# A brief overview

Laminar smooth flows are found in well controlled situations. In the nature, laminar flows are exceptions, the predominant state is the turbulent one, where the flow presents a very irregular and complicated motion both in space and time. An usual way to characterize a flow, is by the Reynolds number $Re$, defined as

(1)where $U$ is the mean velocity, $L$ is the integral length scale and $\nu$ is the kinematic viscosity. The degree of irregularity of the flows increases as $Re$ increases, and this irregularity can be seen in a broad range of scales, from the smallest scales of motion $\eta$ to the largest scales $L$.

For $Re \rightarrow \infty$, one could expect statistical universality, at least in a specific range far less than the scales ($L$), where kinetic energy enters into the system, and much larger than the dissipative scales ($\eta$). These ideas were postulated by A. N. Kolmogorov in 1941, when he introduced the concept of **locally isotropic turbulence** and the use of the velocity differences ($v_r=u(x+r)-u(x)$) statistics through structure functions ($S_p(r)\equiv \left<v_r^p \right>_x$). Kolmogorov's original work is commonly stated as two universal equations, valid for the **inertial subrange** $\eta \ll r\ll L$ and is frequently referred as **K41**:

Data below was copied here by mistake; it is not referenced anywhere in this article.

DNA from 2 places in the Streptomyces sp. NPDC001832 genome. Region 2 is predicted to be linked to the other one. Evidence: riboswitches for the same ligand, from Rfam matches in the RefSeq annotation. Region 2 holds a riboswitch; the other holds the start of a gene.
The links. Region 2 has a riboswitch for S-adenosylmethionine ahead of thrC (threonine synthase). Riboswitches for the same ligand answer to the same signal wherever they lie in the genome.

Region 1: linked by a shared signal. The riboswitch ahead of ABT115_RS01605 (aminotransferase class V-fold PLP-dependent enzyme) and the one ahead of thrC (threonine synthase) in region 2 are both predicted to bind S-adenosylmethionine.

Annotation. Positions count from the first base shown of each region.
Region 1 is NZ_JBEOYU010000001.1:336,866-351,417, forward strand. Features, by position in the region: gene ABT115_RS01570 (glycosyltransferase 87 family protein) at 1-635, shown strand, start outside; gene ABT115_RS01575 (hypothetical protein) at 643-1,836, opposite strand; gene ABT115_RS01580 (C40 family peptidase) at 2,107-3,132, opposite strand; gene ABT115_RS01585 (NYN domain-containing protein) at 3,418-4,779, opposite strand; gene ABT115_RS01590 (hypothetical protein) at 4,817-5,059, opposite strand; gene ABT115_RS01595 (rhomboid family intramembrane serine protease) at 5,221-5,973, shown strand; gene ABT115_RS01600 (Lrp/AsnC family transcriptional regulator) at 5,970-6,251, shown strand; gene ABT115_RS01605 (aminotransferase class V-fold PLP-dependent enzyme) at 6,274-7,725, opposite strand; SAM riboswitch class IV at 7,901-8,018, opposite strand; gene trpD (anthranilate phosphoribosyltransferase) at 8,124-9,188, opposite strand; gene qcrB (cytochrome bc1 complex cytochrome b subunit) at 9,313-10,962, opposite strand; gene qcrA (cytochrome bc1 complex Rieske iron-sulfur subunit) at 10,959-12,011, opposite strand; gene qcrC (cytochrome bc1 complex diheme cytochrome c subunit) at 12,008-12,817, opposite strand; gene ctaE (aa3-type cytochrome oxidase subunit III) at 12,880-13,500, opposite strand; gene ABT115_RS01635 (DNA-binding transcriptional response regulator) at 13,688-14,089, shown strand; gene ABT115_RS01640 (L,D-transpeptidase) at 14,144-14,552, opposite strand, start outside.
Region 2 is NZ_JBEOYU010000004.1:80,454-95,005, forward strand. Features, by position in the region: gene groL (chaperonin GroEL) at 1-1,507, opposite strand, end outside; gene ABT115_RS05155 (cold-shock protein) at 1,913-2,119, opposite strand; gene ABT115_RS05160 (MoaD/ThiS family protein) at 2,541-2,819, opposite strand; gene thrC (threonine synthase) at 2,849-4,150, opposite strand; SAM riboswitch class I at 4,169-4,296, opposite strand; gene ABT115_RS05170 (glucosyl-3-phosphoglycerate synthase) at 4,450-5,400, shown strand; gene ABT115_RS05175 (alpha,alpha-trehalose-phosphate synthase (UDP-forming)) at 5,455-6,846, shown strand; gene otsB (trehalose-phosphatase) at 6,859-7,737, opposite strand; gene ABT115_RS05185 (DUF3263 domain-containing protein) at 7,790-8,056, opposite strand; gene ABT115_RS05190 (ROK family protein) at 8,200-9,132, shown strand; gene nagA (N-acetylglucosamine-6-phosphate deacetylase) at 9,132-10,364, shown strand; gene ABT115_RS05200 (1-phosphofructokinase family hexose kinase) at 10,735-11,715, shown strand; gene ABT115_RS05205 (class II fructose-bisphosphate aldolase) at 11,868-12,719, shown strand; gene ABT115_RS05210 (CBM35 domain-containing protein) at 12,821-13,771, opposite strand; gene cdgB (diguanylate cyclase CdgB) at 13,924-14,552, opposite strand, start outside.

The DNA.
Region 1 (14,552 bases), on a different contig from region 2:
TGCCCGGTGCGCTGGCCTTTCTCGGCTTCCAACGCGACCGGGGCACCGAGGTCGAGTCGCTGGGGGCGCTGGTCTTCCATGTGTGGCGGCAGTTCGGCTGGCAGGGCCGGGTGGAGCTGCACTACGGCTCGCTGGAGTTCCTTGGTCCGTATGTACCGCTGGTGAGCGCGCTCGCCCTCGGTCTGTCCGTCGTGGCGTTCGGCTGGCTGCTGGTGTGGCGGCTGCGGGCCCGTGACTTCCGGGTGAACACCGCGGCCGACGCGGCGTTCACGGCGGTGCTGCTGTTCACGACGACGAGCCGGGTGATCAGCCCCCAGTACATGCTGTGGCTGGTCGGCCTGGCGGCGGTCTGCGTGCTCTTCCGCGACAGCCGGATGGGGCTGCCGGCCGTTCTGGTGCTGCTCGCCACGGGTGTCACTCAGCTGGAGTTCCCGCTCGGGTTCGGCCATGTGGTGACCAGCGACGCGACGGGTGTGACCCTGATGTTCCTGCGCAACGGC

the **two-thirds law**:

and the **four-fifties law**:

where$C_k$ is an universal constant and $\epsilon$ is the mean energy dissipation.

With these equations, it is possible to obtain a law for higher statistics moments:

(4)The linear scaling behaviour $\zeta_p=p/3$ is a characteristic of a self-similar process. Which means that the transformation $f(r)\rightarrow f(\lambda r)$ modify the process by a pre-factor $\lambda^h$, that is $f(\lambda r) =\lambda^h f(r)$. Accoding to the Kolmgorov predictions in 1941, $h=1/3$. Owing to the Wiener-Kintchine theorem, the $\zeta_p=p/3$ scaling corresponds to the $k^{-5/3}$ spectrum.